Underground Neighbors

There is likely a venomous creature lurking around in your backyard and you may not even know it. [Cue the shark music.] Worse, even if you saw it, you might mistake it for the wrong animal. Your identification mistake would cost you precious seconds, just time enough for the wild beast to rush on you, back you into a corner and then … oh, wait, we’ll come back to that at the end of this blog.

Of course, I am talking about one of our most common and least familiar mammals in Virginia, the Short-tailed Shrew (Blarina brevicauda). Man, are these guys fascinating! As a front-desk coordinator at the Wildlife Center, I have learned that the general public has just about exactly two mental categories for all our smallest furry mammals: the mouse category or the mole category. So when I get a phone call that starts off with “Hi, I have an odd-looking injured mouse …” then I am pretty sure what the caller really has is either a vole, a mole, or a shrew.

Last week, we had two dog-attacked young shrews come to the Wildlife Center. I asked the caller to send a photo showing the feet of the animals so I could make sure it was not a mole. This is the picture she sent:


“Help! I’ve fallen and I can’t get up!” Blurry, but cute!

So, why did I need to know if the caller had a mole versus a shrew? If it was injured, it should come to the Center either way, right? True, but shrews eat up to three times their bodyweight in food every day. Shrews typically eat for an hour, then sleep an hour, then eat, then sleep like that around the clock 24 hours a day! If they miss a meal, they can actually die. So, shrews and hummingbirds are the ONLY two species we actually advise rescuers to feed before the animal arrives at the Center. Therefore, it is important for us to get the identification of mole, shrew, mouse, or vole correct over the phone so we can tell the caller to start offering food!

What kind of food do shrews eat? Mostly earthworms, snails, insects, spiders, seeds, and nuts, but also small birds and small mammals like mice and rabbits. Watch this great video to see a shrew take on a garter snake!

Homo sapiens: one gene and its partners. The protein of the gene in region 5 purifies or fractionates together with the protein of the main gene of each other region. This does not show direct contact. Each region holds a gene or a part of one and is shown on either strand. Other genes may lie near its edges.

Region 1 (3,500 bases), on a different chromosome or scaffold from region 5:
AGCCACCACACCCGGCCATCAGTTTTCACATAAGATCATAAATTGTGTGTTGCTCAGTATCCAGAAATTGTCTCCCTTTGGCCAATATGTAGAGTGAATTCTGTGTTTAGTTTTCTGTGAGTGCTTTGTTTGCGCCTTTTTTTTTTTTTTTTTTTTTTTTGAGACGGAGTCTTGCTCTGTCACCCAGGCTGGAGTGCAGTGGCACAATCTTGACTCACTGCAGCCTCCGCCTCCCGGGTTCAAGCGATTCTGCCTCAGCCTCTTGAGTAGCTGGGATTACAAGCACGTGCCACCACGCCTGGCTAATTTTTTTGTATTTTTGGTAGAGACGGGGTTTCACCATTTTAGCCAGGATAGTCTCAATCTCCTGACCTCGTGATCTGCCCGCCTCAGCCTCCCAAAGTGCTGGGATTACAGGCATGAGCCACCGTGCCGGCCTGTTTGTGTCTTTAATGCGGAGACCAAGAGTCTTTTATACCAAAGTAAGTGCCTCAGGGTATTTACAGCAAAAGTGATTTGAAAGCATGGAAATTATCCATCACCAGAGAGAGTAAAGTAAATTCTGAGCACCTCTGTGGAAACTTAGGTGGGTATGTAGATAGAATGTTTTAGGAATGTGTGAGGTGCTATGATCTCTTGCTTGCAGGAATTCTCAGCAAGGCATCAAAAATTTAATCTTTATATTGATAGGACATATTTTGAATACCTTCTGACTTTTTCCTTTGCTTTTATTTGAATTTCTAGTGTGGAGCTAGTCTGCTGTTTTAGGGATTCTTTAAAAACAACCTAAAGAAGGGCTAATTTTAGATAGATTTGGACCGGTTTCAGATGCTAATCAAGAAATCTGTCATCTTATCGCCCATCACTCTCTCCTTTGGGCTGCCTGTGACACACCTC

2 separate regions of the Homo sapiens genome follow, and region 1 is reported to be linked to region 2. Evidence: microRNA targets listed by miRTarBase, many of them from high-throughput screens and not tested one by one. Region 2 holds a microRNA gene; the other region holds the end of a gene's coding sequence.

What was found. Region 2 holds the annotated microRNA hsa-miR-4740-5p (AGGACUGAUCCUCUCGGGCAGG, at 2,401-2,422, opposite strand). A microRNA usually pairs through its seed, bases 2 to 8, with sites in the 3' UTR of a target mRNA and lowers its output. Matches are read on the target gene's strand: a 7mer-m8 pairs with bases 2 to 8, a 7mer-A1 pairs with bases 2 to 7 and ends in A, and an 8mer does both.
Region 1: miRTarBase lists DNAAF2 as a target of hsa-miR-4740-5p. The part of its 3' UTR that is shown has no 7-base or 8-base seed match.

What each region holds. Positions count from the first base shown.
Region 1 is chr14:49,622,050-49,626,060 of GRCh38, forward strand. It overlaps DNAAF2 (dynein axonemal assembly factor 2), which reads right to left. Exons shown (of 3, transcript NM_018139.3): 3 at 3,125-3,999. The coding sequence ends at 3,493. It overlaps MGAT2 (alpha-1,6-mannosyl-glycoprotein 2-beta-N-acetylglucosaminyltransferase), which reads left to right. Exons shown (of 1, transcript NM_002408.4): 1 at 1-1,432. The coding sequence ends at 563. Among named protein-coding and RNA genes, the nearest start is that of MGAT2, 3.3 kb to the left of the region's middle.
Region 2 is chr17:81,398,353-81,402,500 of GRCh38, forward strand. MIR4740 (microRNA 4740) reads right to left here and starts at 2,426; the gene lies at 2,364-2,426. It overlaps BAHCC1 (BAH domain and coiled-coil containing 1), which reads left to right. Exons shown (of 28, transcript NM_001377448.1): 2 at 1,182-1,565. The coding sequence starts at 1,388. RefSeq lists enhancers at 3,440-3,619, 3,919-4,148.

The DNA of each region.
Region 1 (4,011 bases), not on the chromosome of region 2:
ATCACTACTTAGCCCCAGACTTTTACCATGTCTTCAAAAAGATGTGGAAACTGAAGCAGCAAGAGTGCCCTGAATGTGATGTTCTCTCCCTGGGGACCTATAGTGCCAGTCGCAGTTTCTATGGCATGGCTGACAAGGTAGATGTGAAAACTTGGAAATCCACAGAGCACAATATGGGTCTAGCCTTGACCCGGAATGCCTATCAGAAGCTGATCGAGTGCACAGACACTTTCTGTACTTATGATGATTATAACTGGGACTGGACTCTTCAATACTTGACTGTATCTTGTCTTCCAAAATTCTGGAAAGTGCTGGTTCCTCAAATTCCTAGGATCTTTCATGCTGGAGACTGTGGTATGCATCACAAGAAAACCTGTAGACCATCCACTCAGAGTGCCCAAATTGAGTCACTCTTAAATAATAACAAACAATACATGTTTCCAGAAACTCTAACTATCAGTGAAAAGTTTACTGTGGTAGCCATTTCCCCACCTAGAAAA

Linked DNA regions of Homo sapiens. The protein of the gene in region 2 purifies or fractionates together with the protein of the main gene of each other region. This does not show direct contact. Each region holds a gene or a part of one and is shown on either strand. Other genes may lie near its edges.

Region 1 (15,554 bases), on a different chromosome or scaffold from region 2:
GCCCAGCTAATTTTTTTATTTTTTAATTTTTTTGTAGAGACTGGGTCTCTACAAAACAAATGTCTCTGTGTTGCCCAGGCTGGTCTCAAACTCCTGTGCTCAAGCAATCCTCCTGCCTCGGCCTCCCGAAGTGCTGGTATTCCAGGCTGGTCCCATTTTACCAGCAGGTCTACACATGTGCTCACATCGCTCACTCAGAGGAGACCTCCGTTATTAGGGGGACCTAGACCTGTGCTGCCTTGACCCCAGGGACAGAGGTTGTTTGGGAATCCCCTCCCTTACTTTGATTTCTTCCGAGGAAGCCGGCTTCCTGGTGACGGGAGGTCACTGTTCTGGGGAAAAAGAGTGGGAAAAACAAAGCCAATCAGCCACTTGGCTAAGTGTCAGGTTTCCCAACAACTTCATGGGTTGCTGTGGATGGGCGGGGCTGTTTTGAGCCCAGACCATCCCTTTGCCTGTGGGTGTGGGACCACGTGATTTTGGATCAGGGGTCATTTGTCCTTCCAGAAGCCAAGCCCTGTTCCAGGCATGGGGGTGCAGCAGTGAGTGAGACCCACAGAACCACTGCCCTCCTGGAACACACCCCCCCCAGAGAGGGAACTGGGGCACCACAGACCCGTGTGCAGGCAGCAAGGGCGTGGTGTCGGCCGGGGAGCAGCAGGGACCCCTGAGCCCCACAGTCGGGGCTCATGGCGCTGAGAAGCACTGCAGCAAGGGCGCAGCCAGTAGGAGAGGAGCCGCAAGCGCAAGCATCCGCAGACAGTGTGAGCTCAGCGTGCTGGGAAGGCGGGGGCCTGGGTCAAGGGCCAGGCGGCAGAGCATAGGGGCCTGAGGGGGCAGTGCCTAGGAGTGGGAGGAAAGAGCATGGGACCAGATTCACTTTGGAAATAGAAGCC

In the first sentence of this blog, I mentioned the single coolest thing about shrews: they are the only venomous mammal in Virginia! Shews actually paralyze their prey by creating a venom in the salivary glands in their lower jaws. When the venom is injected into the victim via a bite, it kills the victim by lowering its blood pressure, respiration, and heartbeat. If a human is gets bitten by a shrew, it can cause painful swelling. So even though you now probably love shrews as much as I do, it’s probably best to not handle them directly –no “taming of the shrews”, please. Besides, they stress out easily, and we don’t want stressed shrews. (Try saying that five times fast.)

More cool shrew facts:

  • The Least Shrew is the smallest Virginia mammal, about the size of your thumb. The Least Shrew adult is about the size of this juvenile Short-tailed Shrew pictured below.

         

  • Some shrew species use echolocation squeaks to navigate dark underground tunnels and avoid large objects like rocks.
  • Shrews don’t taste good. Lots of animals like cats, fox, and weasels catch and kill them, but leave them uneaten. Shrews have musky glands that make them smell unappetizing.
  • Shrews are not rodents, they are in their own Order: Soricomorpha.
  • Shrews are really common, and there may be up to 25 shrews per acre (usually less). They are a staple in the food web which anyone who ever dissected an owl pellet can probably tell you. [You have dissected an owl pellet, right? If not, you should and you may get your very own shrew skull to display in your living room! Get owl pellets at http://www.pelletsinc.com. The Wildlife Center sells pellets to schools, although ours are probably lacking in the shrew-skull department!]

But don’t just read about shrews— go look for them! Now! Go to your nearest woods and lift up some fallen leaves to look for tunnels and trails that are about one-inch in diameter. If you don’t find some at the first spot, move about 30 feet away and try again. Here’s a shrew hole (left) and trail (right) that I just found. You can do it, too.

 

Last thing, one really excellent movie is The Killer Shrews. I cannot vouch for its scientific accuracy, but the plot is that some people are trapped during a hurricane on an island where scientific research is being done and the shrews get big, mean, and start eating people. Don’t base your total impression of shrews just from this one movie, however, because the shrews in this movie look a lot like a Golden Retriever/Warthog mix. Usually shrews don’t look like that in real life.

More real science? Click here!
 

--Kate
Front-Desk Coordinator

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